The Role of Unregulated Sale and Dispensing of Antimicrobial Agents on the Development of Antimicrobial Resistance in Developing Countries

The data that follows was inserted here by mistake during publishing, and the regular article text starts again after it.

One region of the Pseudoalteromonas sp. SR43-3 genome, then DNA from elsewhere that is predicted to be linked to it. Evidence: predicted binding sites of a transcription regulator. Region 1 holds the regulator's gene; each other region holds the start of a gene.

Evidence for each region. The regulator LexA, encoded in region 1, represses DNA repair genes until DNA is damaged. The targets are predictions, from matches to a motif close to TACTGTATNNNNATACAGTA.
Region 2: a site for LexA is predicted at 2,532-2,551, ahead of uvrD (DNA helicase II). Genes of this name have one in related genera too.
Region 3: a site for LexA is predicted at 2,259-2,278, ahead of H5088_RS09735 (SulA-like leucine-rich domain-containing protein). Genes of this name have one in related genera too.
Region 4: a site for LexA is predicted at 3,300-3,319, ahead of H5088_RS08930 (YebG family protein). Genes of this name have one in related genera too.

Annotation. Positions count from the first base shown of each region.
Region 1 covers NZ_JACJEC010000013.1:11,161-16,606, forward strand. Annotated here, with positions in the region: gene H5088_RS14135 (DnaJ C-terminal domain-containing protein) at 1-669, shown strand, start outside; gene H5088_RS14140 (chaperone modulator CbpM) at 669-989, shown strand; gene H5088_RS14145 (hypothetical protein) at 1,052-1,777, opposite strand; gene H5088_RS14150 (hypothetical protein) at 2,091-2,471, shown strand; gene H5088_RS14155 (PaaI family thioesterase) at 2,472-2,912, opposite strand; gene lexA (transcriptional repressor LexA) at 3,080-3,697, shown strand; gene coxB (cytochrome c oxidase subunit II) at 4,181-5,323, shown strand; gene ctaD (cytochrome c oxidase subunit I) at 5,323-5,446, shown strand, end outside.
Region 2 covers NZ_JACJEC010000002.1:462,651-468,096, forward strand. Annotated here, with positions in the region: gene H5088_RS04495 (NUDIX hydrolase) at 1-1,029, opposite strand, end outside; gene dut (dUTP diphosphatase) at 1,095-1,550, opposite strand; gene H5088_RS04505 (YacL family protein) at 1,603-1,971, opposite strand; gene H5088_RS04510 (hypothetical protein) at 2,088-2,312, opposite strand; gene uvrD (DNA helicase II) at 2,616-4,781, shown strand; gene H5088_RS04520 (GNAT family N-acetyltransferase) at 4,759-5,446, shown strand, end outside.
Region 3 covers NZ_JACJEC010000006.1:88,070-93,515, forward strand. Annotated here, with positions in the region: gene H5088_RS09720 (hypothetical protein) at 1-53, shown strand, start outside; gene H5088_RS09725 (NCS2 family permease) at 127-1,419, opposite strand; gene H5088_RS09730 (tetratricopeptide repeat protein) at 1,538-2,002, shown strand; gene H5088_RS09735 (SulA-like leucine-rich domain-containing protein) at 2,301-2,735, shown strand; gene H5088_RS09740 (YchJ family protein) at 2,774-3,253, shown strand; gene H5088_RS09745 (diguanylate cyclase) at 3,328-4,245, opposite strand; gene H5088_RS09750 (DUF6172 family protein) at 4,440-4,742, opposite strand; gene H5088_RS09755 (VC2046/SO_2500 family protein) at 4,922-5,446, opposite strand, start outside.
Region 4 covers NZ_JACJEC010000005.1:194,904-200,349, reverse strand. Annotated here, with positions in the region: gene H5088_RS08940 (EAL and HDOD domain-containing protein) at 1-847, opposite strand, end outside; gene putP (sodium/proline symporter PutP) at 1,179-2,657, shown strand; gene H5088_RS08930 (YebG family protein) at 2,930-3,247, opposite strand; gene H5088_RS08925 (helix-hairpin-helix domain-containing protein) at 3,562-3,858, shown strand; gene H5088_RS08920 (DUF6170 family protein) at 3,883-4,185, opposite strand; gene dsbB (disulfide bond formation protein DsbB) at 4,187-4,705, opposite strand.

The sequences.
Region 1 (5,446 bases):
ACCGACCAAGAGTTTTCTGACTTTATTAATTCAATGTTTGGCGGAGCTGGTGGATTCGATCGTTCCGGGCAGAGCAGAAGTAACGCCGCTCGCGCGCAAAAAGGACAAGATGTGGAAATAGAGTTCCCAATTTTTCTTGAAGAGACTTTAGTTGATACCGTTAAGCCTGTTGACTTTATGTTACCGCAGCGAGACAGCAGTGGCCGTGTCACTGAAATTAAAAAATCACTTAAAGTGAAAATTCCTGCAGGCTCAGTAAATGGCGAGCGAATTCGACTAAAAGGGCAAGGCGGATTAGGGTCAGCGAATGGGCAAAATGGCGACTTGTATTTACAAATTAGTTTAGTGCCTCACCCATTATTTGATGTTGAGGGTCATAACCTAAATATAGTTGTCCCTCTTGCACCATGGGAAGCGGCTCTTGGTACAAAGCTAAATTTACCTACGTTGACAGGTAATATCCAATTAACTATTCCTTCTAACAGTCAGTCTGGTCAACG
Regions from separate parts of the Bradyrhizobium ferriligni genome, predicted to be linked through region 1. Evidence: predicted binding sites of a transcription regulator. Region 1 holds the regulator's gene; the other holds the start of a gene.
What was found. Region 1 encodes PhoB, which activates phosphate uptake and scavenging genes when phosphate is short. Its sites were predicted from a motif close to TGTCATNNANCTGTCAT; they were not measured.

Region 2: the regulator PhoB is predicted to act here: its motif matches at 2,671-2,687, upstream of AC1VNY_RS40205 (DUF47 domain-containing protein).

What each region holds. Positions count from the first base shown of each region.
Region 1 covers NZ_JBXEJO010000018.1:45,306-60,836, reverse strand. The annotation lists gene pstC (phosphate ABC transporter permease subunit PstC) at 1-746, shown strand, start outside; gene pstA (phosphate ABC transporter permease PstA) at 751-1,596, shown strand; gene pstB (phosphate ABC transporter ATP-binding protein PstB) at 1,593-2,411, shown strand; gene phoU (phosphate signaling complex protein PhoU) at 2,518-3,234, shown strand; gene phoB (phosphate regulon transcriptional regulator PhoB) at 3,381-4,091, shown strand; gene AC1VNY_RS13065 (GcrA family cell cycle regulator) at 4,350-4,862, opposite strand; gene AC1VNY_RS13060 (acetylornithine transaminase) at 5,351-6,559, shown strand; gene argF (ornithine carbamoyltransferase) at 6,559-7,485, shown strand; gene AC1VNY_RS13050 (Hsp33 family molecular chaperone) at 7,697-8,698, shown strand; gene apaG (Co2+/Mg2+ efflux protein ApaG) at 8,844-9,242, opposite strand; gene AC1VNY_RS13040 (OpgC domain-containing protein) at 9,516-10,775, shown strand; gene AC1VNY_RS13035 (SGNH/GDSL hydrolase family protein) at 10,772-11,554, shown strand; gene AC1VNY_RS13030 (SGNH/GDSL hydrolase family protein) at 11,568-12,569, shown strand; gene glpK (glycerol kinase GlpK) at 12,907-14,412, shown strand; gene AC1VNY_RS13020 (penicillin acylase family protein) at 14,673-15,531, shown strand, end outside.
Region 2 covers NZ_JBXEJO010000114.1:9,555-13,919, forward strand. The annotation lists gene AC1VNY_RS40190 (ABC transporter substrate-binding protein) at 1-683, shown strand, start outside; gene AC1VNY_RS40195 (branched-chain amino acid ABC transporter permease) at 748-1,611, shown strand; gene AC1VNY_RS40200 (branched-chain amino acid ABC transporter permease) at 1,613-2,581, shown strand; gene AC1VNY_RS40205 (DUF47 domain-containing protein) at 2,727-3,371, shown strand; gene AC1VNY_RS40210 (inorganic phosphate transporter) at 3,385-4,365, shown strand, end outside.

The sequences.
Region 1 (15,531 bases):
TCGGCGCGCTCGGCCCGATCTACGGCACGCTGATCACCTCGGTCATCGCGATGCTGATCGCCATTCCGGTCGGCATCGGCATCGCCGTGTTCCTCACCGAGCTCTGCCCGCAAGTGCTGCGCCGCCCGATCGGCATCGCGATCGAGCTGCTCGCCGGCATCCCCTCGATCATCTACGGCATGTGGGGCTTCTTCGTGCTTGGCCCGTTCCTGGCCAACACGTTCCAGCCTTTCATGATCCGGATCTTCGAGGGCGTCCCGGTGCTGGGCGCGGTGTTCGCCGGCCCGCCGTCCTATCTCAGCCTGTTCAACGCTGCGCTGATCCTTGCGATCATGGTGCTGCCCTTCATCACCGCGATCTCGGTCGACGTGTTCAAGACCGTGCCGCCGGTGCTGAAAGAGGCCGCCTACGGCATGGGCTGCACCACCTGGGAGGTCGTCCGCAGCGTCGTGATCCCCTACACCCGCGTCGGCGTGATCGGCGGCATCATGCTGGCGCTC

Antimicrobial resistance has become a major medical and public health problem worldwide. This has been brought about by overuse and/or misuse of these drugs especially in developing countries. The role of unregulated sale and dispensing of antimicrobial agents on the development of resistance is presented in this chapter. Developing countries use both branded and generic antimicrobial agents which include major classes like beta-lactams, tetracyclines, aminoglycosides, fluoroquinolones, sulfonamides, chloramphenicol, macrolides, lincosamides, polymixins, bacitracin, vancomycin, vovobiocin, and rifamycins among others. Despite existing legislative framework to control antibiotics in most developing countries, enforcement of these regulatory processes is still a problem. Some of the factors that have led to unregulated sale and dispensing of antibiotics in developing countries include inadequate legislative framework, lack of financial resources for implementation, inadequate education on the awareness of public health risks of antimicrobial resistance, social–cultural attitudes on antimicrobial agents, easy access to antimicrobial agents due to high prevalence of HIV/AIDS, and lack of surveillance and monitoring programs on antibiotic usage in medical and veterinary use among others. Intervention measures required to contain the upsurge of antimicrobial resistance in developing countries should include the following among others: increased public education and creation of awareness to the public and pharmacists, enactment of laws where none exists and their proper enforcement and regular surveillance, and monitoring of antimicrobial usage and emergence of resistance. Mitigation measures mentioned above will go along way in the containment of antimicrobial resistance and hence protection of public health from emerging antimicrobial resistance.